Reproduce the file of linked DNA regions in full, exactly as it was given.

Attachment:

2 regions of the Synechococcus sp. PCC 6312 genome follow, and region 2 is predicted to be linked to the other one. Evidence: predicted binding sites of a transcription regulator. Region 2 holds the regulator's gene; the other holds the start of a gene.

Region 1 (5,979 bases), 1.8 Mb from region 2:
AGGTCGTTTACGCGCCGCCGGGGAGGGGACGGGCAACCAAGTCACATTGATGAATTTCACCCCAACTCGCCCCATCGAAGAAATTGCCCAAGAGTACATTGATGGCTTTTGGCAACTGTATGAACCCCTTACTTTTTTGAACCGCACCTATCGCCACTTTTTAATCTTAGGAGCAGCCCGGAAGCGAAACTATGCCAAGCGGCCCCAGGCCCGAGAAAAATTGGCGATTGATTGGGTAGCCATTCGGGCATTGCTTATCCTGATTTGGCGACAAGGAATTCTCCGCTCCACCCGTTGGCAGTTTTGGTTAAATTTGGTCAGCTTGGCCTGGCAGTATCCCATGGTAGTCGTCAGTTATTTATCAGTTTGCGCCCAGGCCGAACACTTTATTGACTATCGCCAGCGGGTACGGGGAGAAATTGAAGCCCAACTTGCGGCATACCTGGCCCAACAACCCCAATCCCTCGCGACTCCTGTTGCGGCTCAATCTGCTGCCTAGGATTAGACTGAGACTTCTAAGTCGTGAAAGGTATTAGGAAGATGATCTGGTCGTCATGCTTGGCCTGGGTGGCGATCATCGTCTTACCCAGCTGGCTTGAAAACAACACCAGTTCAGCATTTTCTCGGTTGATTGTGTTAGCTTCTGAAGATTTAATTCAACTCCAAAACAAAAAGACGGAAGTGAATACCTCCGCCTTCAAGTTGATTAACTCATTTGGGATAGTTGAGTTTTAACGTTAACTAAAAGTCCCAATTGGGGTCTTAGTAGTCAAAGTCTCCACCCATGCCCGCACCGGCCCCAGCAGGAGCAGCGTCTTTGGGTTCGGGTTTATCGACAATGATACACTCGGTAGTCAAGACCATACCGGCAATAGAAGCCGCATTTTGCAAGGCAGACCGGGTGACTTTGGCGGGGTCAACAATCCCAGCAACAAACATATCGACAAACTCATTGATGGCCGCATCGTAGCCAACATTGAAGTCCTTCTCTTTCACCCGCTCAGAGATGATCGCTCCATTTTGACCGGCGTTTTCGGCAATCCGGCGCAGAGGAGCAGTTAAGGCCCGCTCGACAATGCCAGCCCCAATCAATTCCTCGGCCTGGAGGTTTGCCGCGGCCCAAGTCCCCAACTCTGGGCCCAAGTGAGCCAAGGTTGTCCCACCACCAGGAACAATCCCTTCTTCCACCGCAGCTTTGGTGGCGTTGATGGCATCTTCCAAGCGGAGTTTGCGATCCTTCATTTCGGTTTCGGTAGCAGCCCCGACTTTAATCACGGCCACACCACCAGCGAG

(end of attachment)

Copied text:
2 regions of the Synechococcus sp. PCC 6312 genome follow, and region 2 is predicted to be linked to the other one. Evidence: predicted binding sites of a transcription regulator. Region 2 holds the regulator's gene; the other holds the start of a gene.

Region 1 (5,979 bases), 1.8 Mb from region 2:
AGGTCGTTTACGCGCCGCCGGGGAGGGGACGGGCAACCAAGTCACATTGATGAATTTCACCCCAACTCGCCCCATCGAAGAAATTGCCCAAGAGTACATTGATGGCTTTTGGCAACTGTATGAACCCCTTACTTTTTTGAACCGCACCTATCGCCACTTTTTAATCTTAGGAGCAGCCCGGAAGCGAAACTATGCCAAGCGGCCCCAGGCCCGAGAAAAATTGGCGATTGATTGGGTAGCCATTCGGGCATTGCTTATCCTGATTTGGCGACAAGGAATTCTCCGCTCCACCCGTTGGCAGTTTTGGTTAAATTTGGTCAGCTTGGCCTGGCAGTATCCCATGGTAGTCGTCAGTTATTTATCAGTTTGCGCCCAGGCCGAACACTTTATTGACTATCGCCAGCGGGTACGGGGAGAAATTGAAGCCCAACTTGCGGCATACCTGGCCCAACAACCCCAATCCCTCGCGACTCCTGTTGCGGCTCAATCTGCTGCCTAGGATTAGACTGAGACTTCTAAGTCGTGAAAGGTATTAGGAAGATGATCTGGTCGTCATGCTTGGCCTGGGTGGCGATCATCGTCTTACCCAGCTGGCTTGAAAACAACACCAGTTCAGCATTTTCTCGGTTGATTGTGTTAGCTTCTGAAGATTTAATTCAACTCCAAAACAAAAAGACGGAAGTGAATACCTCCGCCTTCAAGTTGATTAACTCATTTGGGATAGTTGAGTTTTAACGTTAACTAAAAGTCCCAATTGGGGTCTTAGTAGTCAAAGTCTCCACCCATGCCCGCACCGGCCCCAGCAGGAGCAGCGTCTTTGGGTTCGGGTTTATCGACAATGATACACTCGGTAGTCAAGACCATACCGGCAATAGAAGCCGCATTTTGCAAGGCAGACCGGGTGACTTTGGCGGGGTCAACAATCCCAGCAACAAACATATCGACAAACTCATTGATGGCCGCATCGTAGCCAACATTGAAGTCCTTCTCTTTCACCCGCTCAGAGATGATCGCTCCATTTTGACCGGCGTTTTCGGCAATCCGGCGCAGAGGAGCAGTTAAGGCCCGCTCGACAATGCCAGCCCCAATCAATTCCTCGGCCTGGAGGTTTGCCGCGGCCCAAGTCCCCAACTCTGGGCCCAAGTGAGCCAAGGTTGTCCCACCACCAGGAACAATCCCTTCTTCCACCGCAGCTTTGGTGGCGTTGATGGCATCTTCCAAGCGGAGTTTGCGATCCTTCATTTCGGTTTCGGTAGCAGCCCCGACTTTAATCACGGCCACACCACCAGCGAG